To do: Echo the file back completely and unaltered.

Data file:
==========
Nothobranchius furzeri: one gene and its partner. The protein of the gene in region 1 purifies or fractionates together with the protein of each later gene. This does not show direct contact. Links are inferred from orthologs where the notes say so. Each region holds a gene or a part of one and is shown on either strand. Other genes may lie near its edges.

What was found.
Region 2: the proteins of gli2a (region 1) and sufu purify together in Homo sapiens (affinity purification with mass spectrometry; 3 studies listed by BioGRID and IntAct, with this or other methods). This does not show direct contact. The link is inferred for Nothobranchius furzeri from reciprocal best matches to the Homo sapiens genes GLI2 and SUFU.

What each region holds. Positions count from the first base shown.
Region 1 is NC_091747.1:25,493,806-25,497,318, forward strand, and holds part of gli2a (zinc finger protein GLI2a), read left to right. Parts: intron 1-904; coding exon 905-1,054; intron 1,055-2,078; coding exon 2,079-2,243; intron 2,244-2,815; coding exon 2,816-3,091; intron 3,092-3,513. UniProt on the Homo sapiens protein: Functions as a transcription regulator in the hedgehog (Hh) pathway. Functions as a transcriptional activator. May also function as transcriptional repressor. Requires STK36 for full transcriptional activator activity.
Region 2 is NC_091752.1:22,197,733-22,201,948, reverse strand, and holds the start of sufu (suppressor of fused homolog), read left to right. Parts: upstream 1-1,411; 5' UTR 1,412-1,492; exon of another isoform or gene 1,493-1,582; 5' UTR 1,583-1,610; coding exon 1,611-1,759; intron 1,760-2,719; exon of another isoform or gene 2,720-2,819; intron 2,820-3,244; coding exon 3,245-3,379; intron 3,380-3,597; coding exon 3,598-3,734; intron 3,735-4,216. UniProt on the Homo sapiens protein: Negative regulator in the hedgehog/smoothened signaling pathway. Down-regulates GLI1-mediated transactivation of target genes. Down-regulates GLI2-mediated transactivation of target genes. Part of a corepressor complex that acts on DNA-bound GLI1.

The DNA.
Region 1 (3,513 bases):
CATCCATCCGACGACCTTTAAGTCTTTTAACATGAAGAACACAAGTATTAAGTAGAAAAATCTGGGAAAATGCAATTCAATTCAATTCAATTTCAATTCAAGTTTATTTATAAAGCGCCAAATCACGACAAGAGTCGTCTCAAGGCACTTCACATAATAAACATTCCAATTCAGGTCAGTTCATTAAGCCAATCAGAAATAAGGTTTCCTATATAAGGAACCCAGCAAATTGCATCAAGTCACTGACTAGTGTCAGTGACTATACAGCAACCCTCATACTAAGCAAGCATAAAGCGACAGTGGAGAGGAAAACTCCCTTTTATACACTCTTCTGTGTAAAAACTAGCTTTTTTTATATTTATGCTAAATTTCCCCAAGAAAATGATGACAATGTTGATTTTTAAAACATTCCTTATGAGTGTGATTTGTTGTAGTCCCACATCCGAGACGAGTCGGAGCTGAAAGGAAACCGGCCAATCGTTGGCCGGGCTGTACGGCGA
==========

Nothobranchius furzeri: one gene and its partner. The protein of the gene in region 1 purifies or fractionates together with the protein of each later gene. This does not show direct contact. Links are inferred from orthologs where the notes say so. Each region holds a gene or a part of one and is shown on either strand. Other genes may lie near its edges.

What was found.
Region 2: the proteins of gli2a (region 1) and sufu purify together in Homo sapiens (affinity purification with mass spectrometry; 3 studies listed by BioGRID and IntAct, with this or other methods). This does not show direct contact. The link is inferred for Nothobranchius furzeri from reciprocal best matches to the Homo sapiens genes GLI2 and SUFU.

What each region holds. Positions count from the first base shown.
Region 1 is NC_091747.1:25,493,806-25,497,318, forward strand, and holds part of gli2a (zinc finger protein GLI2a), read left to right. Parts: intron 1-904; coding exon 905-1,054; intron 1,055-2,078; coding exon 2,079-2,243; intron 2,244-2,815; coding exon 2,816-3,091; intron 3,092-3,513. UniProt on the Homo sapiens protein: Functions as a transcription regulator in the hedgehog (Hh) pathway. Functions as a transcriptional activator. May also function as transcriptional repressor. Requires STK36 for full transcriptional activator activity.
Region 2 is NC_091752.1:22,197,733-22,201,948, reverse strand, and holds the start of sufu (suppressor of fused homolog), read left to right. Parts: upstream 1-1,411; 5' UTR 1,412-1,492; exon of another isoform or gene 1,493-1,582; 5' UTR 1,583-1,610; coding exon 1,611-1,759; intron 1,760-2,719; exon of another isoform or gene 2,720-2,819; intron 2,820-3,244; coding exon 3,245-3,379; intron 3,380-3,597; coding exon 3,598-3,734; intron 3,735-4,216. UniProt on the Homo sapiens protein: Negative regulator in the hedgehog/smoothened signaling pathway. Down-regulates GLI1-mediated transactivation of target genes. Down-regulates GLI2-mediated transactivation of target genes. Part of a corepressor complex that acts on DNA-bound GLI1.

The DNA.
Region 1 (3,513 bases):
CATCCATCCGACGACCTTTAAGTCTTTTAACATGAAGAACACAAGTATTAAGTAGAAAAATCTGGGAAAATGCAATTCAATTCAATTCAATTTCAATTCAAGTTTATTTATAAAGCGCCAAATCACGACAAGAGTCGTCTCAAGGCACTTCACATAATAAACATTCCAATTCAGGTCAGTTCATTAAGCCAATCAGAAATAAGGTTTCCTATATAAGGAACCCAGCAAATTGCATCAAGTCACTGACTAGTGTCAGTGACTATACAGCAACCCTCATACTAAGCAAGCATAAAGCGACAGTGGAGAGGAAAACTCCCTTTTATACACTCTTCTGTGTAAAAACTAGCTTTTTTTATATTTATGCTAAATTTCCCCAAGAAAATGATGACAATGTTGATTTTTAAAACATTCCTTATGAGTGTGATTTGTTGTAGTCCCACATCCGAGACGAGTCGGAGCTGAAAGGAAACCGGCCAATCGTTGGCCGGGCTGTACGGCGA